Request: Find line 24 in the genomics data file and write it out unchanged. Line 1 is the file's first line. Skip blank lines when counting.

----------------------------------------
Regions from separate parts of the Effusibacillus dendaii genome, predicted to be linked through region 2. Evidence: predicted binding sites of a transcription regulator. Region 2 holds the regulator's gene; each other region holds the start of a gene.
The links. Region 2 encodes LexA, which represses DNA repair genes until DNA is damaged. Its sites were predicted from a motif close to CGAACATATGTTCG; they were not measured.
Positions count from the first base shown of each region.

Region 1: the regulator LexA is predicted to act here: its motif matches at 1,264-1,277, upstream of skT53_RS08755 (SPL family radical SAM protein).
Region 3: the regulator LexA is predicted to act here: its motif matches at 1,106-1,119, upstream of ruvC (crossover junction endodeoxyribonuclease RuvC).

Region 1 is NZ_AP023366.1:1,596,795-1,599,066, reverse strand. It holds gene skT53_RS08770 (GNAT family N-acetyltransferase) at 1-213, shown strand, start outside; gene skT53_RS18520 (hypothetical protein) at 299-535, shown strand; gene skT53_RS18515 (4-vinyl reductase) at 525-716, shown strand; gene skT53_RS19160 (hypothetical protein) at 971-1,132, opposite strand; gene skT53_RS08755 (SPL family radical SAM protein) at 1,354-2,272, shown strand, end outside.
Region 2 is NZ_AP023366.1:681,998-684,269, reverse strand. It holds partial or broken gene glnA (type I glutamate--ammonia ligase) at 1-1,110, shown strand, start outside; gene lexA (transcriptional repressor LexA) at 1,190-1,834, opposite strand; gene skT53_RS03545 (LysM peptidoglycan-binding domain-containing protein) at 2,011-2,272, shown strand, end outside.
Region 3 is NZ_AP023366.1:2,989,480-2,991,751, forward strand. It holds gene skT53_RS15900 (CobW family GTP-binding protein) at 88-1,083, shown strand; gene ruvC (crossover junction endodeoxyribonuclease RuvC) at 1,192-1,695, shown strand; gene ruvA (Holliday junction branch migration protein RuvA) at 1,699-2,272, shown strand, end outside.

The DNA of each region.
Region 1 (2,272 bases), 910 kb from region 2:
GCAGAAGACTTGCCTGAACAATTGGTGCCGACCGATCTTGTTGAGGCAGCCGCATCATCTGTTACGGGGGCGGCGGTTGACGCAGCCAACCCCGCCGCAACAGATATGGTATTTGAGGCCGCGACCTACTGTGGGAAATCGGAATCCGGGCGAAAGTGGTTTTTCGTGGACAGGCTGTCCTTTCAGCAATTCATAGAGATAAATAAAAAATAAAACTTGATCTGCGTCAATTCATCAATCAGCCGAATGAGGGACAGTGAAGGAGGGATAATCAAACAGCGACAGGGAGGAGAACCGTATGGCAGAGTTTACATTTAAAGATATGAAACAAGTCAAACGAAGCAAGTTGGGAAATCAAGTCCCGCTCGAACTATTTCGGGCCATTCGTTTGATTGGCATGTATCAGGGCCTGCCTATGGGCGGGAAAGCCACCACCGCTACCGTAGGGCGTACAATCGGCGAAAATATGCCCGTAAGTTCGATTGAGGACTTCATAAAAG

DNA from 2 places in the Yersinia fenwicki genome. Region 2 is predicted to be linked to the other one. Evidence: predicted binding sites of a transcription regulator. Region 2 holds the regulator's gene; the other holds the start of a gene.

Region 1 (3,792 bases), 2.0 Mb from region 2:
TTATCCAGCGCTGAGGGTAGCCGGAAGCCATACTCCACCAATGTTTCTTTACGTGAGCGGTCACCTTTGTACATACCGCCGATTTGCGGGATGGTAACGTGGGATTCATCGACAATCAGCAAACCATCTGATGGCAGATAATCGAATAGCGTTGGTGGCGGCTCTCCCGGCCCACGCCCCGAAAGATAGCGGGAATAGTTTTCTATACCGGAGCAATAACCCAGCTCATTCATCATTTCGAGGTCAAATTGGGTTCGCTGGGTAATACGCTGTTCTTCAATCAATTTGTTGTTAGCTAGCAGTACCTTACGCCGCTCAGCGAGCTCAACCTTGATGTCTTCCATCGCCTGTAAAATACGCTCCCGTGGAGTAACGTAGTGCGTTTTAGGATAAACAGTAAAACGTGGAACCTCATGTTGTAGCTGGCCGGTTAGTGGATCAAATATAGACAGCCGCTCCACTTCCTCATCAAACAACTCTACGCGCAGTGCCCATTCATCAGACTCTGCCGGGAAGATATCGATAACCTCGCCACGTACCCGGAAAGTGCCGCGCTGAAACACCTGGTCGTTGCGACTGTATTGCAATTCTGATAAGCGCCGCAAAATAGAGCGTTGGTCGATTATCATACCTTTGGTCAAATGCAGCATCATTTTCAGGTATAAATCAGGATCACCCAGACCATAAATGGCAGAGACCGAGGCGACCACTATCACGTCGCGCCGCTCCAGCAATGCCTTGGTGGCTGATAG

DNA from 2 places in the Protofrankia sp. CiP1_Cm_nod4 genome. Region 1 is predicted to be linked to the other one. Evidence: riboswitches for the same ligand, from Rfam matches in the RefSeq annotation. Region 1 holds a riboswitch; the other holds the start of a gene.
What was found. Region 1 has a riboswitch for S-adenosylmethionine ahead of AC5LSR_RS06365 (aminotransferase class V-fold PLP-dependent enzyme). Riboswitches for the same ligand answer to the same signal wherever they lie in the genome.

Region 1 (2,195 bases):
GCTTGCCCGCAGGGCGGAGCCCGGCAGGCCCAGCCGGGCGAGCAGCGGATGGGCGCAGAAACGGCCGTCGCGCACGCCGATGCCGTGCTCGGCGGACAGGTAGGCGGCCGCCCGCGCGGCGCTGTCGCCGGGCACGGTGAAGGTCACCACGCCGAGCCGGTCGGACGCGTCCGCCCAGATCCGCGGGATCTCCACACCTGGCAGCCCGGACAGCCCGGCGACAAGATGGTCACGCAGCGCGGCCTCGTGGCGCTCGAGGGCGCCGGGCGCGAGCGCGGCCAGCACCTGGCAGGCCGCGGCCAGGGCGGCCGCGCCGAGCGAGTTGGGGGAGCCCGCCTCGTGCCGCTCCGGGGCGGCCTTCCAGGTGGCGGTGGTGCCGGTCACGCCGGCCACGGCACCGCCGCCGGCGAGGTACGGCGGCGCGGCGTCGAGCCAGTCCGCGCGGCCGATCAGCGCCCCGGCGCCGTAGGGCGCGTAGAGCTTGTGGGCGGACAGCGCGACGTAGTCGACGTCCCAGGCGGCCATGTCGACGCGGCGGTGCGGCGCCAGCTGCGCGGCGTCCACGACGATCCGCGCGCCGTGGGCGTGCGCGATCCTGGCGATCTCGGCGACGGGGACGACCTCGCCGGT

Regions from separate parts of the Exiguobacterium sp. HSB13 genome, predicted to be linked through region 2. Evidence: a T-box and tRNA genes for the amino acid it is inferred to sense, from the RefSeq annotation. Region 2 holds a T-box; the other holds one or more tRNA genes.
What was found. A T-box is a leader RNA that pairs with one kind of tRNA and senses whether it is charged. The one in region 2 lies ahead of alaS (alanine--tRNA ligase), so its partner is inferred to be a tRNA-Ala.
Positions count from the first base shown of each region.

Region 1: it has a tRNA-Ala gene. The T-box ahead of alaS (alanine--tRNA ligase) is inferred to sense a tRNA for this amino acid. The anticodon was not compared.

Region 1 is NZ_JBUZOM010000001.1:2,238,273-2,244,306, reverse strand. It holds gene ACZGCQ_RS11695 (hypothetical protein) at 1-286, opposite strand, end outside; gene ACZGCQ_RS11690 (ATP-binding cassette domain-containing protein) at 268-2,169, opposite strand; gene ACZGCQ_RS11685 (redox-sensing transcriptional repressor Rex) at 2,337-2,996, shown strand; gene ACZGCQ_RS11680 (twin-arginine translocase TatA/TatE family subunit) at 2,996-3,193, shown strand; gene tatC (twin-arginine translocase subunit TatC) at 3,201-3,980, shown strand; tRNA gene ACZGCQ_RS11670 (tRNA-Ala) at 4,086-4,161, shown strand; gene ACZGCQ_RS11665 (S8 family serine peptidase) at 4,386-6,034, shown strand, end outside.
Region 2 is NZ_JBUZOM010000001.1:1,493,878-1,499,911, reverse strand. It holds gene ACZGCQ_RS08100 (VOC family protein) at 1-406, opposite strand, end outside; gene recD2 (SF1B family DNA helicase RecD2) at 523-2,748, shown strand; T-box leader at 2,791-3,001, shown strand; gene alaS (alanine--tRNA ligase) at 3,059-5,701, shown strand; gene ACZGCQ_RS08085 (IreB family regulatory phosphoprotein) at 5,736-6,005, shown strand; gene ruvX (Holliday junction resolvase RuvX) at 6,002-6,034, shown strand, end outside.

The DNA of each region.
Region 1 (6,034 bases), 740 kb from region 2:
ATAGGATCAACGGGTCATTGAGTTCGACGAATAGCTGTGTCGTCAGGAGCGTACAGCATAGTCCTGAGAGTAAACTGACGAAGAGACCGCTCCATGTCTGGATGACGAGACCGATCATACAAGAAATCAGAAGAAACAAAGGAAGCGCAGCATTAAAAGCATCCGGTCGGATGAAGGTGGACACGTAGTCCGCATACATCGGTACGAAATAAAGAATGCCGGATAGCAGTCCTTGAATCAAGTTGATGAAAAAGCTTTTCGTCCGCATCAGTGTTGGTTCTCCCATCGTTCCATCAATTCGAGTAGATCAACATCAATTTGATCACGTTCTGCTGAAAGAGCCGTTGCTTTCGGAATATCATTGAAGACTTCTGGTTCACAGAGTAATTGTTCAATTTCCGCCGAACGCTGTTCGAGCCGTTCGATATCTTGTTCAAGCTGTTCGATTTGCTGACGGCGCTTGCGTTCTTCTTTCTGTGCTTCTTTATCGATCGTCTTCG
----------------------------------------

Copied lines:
Region 2 is NZ_JBUZOM010000001.1:1,493,878-1,499,911, reverse strand. It holds gene ACZGCQ_RS08100 (VOC family protein) at 1-406, opposite strand, end outside; gene recD2 (SF1B family DNA helicase RecD2) at 523-2,748, shown strand; T-box leader at 2,791-3,001, shown strand; gene alaS (alanine--tRNA ligase) at 3,059-5,701, shown strand; gene ACZGCQ_RS08085 (IreB family regulatory phosphoprotein) at 5,736-6,005, shown strand; gene ruvX (Holliday junction resolvase RuvX) at 6,002-6,034, shown strand, end outside.